Trust me on this one as the amount of players he has successfully worked with is much too long to list and not just in doubles but also singles players like Greg Rusedski – ex world No 4.
The recent success of British doubles players including Jamie Murray, Colin Fleming, Ross Hutchins etc is largely credited to Louis! (By the players themselves!)
One of his main themes was “if you can’t feel it you can’t fix it” i.e. rather than confusing players with loads of technical information you help the player “feel” what it’s like to play a shot.
The key is not to “teach”, but rather help players “learn”.
The goal is to help the player develop their own internal feedback (i.e. what they think they did) with what the coach observes (external feedback). Helping the player to raise their self-awareness whether good or bad is the first step, since many people are unaware of what they’re doing!
It did make me think back to the inner game approach of Timothy Galway many years ago and it’s a method of coaching I’ve always felt is the true path to helping people learn.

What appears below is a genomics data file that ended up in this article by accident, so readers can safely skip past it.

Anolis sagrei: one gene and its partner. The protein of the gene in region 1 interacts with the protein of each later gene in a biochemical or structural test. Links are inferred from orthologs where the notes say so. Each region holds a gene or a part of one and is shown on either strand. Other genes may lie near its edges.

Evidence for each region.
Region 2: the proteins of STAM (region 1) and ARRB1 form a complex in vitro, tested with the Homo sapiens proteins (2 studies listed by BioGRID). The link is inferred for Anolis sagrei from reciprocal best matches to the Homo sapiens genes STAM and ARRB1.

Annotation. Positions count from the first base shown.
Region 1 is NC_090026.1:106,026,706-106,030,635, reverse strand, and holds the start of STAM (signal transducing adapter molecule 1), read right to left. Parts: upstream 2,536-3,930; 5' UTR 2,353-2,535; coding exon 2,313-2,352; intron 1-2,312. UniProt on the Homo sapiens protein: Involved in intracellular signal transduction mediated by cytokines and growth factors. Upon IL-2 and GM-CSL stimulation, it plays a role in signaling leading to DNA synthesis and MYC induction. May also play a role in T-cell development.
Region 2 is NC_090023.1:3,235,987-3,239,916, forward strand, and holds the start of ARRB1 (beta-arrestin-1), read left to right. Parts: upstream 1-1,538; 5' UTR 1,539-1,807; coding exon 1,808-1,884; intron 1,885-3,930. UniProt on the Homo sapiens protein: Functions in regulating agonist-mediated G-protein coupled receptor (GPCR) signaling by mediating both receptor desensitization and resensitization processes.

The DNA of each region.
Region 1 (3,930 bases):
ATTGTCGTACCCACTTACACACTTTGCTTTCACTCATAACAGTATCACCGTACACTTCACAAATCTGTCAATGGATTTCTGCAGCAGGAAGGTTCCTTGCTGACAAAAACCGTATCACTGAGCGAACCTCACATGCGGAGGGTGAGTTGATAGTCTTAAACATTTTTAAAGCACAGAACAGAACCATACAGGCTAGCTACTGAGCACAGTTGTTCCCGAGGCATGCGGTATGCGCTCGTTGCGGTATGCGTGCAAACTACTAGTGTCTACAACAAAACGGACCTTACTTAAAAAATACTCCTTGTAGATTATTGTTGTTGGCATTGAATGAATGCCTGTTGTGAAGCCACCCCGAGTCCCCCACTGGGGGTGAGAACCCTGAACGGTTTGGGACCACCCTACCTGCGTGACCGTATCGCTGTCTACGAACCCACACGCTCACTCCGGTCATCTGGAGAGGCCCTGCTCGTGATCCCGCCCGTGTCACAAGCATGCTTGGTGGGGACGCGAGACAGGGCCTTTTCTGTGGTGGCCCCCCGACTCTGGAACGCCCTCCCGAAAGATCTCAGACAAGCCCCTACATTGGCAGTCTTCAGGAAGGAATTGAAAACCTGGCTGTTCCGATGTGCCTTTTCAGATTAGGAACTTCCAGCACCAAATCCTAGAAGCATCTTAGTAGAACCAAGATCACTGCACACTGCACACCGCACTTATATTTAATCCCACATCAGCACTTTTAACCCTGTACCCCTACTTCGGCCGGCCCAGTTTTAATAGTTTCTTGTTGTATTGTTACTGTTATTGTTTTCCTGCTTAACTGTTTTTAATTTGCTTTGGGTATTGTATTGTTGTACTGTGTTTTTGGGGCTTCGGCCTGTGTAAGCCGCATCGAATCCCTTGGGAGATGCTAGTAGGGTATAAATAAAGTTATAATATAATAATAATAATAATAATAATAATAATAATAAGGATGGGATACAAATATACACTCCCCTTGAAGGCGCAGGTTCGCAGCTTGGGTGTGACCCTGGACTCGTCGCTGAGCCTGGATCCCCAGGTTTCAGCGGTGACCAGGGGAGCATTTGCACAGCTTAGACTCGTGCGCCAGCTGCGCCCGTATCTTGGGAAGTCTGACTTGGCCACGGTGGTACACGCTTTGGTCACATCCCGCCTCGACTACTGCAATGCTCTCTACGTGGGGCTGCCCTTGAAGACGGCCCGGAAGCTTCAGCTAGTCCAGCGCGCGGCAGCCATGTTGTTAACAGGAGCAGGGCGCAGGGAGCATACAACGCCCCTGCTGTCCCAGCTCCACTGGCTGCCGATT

How many lessons have you experienced when the coach repeats again and again the same command e.g. “drop the racket head and brush up over the ball” which the pupil understands, but can’t manage to “do” it, much to both coach and players frustration. So instead the coach might say “tell me on a scale of 1:10 how relaxed your wrist feels just before you swing forwards at the ball”.
The coach and player can go back and forwards until the player can feel what number of the scale works well for them and then continue to focus on that “feel” and not “how” to do it.
Louis used key words to help describe the feel of the shot e.g. ”touch”, “block”, “catch” (classic for control volleys) – and these words would be used to describe specific shots and the “feel” (sensation) required to help execute effectively.
This type of learning I believe can be very successful for beginners but also for pros in that it allows them to focus on feel and rhythm when under pressure.
Louis having spent 27 years on tour with pros commented upon how often he would hear players talking in the locker room about great feel or a lack of rhythm etc., but never about ”how” to hit a shot e.g. ”Yes, I didn’t angle the racket correctly at contact point” – NEVER! But this is exactly what I hear many people talking about when they miss.
2 more quotes from the King –
- “Getting players to “feel” the way a shot is hit impacts them far more than trying to copy a sequence of movements”
- An ancient quote – “What I hear I forget, what I see I understand, what I do (feel) I know”
I hope to spend some more time with Louis over the winter which will then allow me to help my young pupils at home and hopefully some of my Tuscan Tennis clients on our Special Hosted Weeks!
Look forward to helping you “feel” the shot. And don’t forget to pronate on the serve – just kidding!